The director of the 1980 off-color film Airplane! slammed Hollywood for killing comedy by being too awake.
David Zucker, 75, told PragerU that movie executives are “destroying comedy” because they are too afraid to upset a fraction of the population who “has no sense of humor.”
The director’s comments come just months after Monty Python icon John Cleese also called out Hollywood for neutering creativity with his wake crusade.
Zucker, whose movies also include the Naked Gun series and a few Scary Movie movies, said Hollywood was so sensitive that Airplane! could only have been made today if they removed all the jokes.
Aeroplane! is full of decidedly non-PC humor, including a scene where two black characters are subtitled as they “jive” back and forth to each other.
David Zucker, 75, told PragerU that movie executives were “destroying comedy” because they are too afraid to upset a fraction of the population, who “has no sense of humor.”
Zucker’s 1980 comedy Airplain! is known for his uninhibited off-color humor
In an interview with PragerU, Zucker said he and his writers never worried about offending people when working on their classic comedies, but eventually felt compelled to change his ways.
“We could be as attacking as we wanted. We went where the laughter was,’ he said.
“We never thought we were offending anyone, but when we offended people, we knew we were on the right track.”
“As time went on, it became the 1990s and the 2000s and it changed. We never cared about that in the movies ‘Naked Gun’ or ‘Scary Movie’.’
In an interview with PragerU, Zucker said he and his writers never worried about offending people when working on their classic comedies.
Aeroplane! is full of decidedly non-PC humor, including a scene where two black characters are subtitled as they “jive” back and forth to each other
Leslie Neilson sprays some mustard on Priscilla Presley in the Naked Gun, Zucker’s 1988 film
He also recalled working on a spy satire comedy and was appalled when a Hollywood executive told him that a joke he thought was “plain oatmeal” went too far.
“My current writing partner and I wrote a parody of James Bond and Mission: Impossible.” said Zucker. ‘A female director said, ‘This joke is getting pretty daring.’
“It was a lame joke about the female lead, because she came through the police and the FBI, she said she needed a breast reduction to fit the kevlar vest.”
“It was plain oatmeal, so mild,” Zucker said of the joke. “Not one of our funniest things, but this was too much. I thought, ‘If this was the criterion, we’ve got a big problem.’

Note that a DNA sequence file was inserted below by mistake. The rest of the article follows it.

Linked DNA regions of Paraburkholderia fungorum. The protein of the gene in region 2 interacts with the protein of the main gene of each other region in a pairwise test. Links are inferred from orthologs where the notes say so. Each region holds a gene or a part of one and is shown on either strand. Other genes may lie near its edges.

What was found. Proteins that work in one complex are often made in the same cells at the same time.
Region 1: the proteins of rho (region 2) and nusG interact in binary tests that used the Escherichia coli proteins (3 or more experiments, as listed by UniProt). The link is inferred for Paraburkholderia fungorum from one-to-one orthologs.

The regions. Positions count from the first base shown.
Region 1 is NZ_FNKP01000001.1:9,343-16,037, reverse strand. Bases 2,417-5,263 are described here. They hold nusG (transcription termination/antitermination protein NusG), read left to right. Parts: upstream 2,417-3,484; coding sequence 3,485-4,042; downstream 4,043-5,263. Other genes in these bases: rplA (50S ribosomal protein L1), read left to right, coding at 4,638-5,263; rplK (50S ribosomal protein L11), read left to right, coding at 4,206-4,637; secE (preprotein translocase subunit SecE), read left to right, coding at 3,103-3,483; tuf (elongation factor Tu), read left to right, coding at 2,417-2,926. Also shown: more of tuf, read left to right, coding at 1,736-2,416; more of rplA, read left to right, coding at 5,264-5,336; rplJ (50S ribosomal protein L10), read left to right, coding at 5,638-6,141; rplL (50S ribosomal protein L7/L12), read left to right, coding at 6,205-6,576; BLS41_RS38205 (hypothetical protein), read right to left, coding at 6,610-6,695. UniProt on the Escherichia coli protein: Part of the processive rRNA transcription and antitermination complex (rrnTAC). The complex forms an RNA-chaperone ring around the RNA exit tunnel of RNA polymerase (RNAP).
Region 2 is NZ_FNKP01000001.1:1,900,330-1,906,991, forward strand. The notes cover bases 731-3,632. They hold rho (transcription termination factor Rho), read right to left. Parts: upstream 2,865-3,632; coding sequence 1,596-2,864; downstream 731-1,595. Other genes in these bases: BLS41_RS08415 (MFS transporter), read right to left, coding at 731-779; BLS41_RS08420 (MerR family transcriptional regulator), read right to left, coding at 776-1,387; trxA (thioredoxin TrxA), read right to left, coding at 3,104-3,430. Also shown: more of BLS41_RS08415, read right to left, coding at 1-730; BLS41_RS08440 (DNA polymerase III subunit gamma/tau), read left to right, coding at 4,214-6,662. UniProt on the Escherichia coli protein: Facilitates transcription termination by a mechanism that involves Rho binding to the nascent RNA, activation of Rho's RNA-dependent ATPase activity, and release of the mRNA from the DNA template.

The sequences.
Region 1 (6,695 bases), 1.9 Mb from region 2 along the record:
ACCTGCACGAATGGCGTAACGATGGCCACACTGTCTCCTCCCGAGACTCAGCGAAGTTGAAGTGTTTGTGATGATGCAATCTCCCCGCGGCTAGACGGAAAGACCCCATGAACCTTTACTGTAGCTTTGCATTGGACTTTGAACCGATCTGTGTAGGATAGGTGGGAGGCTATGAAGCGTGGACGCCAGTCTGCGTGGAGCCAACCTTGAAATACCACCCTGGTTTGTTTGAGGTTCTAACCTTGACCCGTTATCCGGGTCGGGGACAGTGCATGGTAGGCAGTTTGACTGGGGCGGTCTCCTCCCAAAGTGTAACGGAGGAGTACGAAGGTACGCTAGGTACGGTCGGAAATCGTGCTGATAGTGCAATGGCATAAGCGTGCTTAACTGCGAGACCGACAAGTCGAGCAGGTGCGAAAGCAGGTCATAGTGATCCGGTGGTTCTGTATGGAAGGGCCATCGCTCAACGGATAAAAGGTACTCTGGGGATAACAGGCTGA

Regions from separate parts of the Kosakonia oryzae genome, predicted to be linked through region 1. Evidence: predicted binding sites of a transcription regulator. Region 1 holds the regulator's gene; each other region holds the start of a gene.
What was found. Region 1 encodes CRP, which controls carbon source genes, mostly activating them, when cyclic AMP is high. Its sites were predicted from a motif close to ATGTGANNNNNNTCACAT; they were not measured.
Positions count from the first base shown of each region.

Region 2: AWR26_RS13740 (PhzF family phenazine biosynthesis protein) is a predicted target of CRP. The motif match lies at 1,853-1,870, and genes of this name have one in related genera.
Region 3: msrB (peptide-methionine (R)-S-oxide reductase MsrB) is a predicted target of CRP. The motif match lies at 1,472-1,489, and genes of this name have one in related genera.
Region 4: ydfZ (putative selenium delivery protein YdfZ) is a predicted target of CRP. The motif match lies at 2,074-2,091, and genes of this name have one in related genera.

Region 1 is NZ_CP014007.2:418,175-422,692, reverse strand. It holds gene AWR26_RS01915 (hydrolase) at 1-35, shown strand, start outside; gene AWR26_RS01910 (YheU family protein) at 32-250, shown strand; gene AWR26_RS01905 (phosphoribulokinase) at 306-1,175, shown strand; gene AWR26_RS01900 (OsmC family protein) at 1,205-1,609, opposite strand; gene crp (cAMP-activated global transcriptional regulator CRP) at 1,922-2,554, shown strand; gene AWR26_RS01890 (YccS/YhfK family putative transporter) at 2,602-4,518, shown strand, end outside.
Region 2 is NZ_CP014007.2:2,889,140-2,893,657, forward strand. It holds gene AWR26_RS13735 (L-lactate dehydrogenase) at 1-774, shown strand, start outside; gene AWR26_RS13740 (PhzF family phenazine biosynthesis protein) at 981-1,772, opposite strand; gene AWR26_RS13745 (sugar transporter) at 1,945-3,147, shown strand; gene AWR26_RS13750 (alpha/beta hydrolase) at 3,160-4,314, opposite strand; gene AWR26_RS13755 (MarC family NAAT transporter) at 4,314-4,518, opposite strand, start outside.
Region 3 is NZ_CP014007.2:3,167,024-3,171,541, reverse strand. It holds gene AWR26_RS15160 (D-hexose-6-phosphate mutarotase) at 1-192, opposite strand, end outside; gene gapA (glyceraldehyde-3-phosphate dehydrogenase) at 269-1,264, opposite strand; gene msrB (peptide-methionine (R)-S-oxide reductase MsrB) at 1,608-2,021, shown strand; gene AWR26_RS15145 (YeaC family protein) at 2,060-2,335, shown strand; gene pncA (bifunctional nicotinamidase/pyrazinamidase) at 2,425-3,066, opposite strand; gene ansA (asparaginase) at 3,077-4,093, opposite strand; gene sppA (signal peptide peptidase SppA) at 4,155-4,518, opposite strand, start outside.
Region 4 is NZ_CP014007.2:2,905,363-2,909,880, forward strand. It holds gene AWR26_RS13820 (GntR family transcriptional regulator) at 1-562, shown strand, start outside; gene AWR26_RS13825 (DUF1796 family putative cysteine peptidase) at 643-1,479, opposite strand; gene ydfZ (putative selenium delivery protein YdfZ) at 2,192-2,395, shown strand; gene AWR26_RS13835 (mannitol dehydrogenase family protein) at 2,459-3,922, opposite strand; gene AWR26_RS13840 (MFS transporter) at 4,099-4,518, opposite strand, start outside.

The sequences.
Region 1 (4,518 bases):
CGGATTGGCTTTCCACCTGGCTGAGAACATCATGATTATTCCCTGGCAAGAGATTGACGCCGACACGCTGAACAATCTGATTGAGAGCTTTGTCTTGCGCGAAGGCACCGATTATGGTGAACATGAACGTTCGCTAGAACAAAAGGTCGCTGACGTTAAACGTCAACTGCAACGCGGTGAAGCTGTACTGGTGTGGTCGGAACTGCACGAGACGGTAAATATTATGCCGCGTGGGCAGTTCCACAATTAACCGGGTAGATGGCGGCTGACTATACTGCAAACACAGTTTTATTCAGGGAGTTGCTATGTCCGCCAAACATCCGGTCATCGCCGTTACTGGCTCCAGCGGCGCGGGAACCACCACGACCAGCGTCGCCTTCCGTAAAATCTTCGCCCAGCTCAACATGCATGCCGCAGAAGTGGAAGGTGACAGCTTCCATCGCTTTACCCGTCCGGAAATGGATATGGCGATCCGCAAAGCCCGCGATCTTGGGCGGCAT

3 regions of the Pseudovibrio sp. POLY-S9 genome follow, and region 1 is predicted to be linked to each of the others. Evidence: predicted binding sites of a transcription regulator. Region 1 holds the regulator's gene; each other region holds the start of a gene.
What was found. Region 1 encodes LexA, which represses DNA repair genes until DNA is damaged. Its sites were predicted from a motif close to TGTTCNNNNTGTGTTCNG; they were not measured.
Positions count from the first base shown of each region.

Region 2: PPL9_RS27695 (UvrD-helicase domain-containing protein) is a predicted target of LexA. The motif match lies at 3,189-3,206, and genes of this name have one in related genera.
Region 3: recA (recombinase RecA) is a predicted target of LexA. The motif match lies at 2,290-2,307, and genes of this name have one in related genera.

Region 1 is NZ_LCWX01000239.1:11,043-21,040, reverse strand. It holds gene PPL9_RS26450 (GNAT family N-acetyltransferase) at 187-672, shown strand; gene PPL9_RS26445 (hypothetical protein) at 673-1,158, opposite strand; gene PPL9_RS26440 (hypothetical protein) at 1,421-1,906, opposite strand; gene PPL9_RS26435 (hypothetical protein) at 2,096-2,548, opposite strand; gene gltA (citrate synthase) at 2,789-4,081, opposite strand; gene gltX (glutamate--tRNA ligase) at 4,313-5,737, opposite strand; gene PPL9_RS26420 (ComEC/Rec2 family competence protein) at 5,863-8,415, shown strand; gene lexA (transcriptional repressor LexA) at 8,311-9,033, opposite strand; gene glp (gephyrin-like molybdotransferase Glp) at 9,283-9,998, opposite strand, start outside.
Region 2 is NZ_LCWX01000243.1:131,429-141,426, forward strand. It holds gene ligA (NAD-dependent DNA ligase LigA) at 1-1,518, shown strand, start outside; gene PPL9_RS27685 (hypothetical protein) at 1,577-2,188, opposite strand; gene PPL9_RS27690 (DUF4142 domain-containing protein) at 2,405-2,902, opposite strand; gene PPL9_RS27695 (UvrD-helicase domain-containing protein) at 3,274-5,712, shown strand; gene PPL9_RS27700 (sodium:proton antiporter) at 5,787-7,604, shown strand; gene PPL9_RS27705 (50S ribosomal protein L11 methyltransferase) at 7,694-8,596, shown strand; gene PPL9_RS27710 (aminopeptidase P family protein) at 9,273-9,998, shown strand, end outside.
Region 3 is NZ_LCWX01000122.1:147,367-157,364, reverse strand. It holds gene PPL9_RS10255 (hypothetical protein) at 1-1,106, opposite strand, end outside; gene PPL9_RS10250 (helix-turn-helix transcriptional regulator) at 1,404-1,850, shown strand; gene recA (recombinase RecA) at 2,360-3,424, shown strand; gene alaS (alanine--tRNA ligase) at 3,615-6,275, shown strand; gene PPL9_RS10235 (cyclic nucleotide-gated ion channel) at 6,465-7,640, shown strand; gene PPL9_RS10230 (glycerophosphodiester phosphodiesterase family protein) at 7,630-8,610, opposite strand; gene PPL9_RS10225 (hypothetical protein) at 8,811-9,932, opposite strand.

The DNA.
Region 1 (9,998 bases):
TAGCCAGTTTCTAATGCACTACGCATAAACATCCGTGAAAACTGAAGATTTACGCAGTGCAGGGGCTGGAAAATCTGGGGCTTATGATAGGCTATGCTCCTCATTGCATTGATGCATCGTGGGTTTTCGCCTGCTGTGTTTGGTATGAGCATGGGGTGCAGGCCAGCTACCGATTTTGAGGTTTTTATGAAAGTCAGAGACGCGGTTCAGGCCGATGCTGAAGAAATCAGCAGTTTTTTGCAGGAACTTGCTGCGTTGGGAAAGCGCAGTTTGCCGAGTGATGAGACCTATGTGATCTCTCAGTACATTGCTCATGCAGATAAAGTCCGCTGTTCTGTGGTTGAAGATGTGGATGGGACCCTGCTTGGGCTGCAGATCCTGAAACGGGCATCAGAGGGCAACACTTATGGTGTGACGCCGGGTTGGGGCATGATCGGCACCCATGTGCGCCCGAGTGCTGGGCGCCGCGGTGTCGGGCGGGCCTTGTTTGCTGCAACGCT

A young David Zucker shooting on the set of one of his famous tumultuous comedies
A scene from Airplane! in which a pedophile pilot pushes a boy for his experience with naked men
David Zucker’s 1991 film The Naked Gun 2 is full of plain jokes and humor
Zucker concluded that Hollywood killed comedy by giving in to a minority of sensitive viewers.
“They destroy comedy because nine percent of people have no sense of humor.”
He said Airplane! could never be made today.
“If we do screenings of ‘Airplane!’ we are asked if we can use ‘Airplane!’ can do. Today. The first thing I could think of is sure, just without the jokes.’
Monty Python star John Cleese has criticized wake culture for having ‘disastrous’ effect on comedy
The actor, 82, said he doesn’t believe comedians have the freedom to be funny, calling the current cancellation culture the “death of creativity” (pictured in Monty Python)
In July, John Cleese warned that wakeism was killing creativity, not just in film, but in all comedy.
The veteran prankster, 82, told Fox News he doesn’t believe comedians have the freedom to be funny, calling the current cancel culture the “death of creativity.”
“There are a lot of comedians sitting here now and if they come up with something, they’re like, ‘Can I get away with it? I do not think so. So and so got into trouble and he said that, oh, she said that.’ You see what I mean? And that is the death of creativity.’
Cleese acknowledged that his audience is generally older and less prone to jokes that may offend certain sections of society.
Zucker, whose movies also include the Naked Gun series and a few Scary Movie movies, said Hollywood was so sensitive that Airplane! could only have been made today if they removed all the jokes
Aeroplane! was released in 1980. Thought the film is considered a comedy classic, some say it is too offensive
Others in the industry have said wakeism harms the creative process, as writers are tasked with making sure their content isn’t offensive to different groups of viewers.
In a Substack article published earlier this year, a source told LA-based writers Peter Kiefer and Peter Savodnik that Hollywood’s waking agendas are causing audiences to distrust filmmakers’ motivations.
“The public doesn’t trust us anymore,” the source said. “They’re starting to see us as a community twisting ourselves into a pretzel trying to make every movie as awake as possible, every relationship racially mixed, every character sexually fluid, and they decide we’re telling stories that take place in a fantasy land rather than a world they know and live in.’
“If that happens, and they decide to throw themselves into video games 24/7 instead, we’ll lose them.”
In today’s world, movies like Wizard of Oz would never have seen the light of day, said one director.
‘Munkkins? Forget it,’ he said.
Rocky would also have been told very differently, as the opponent he defeated was black, the director said.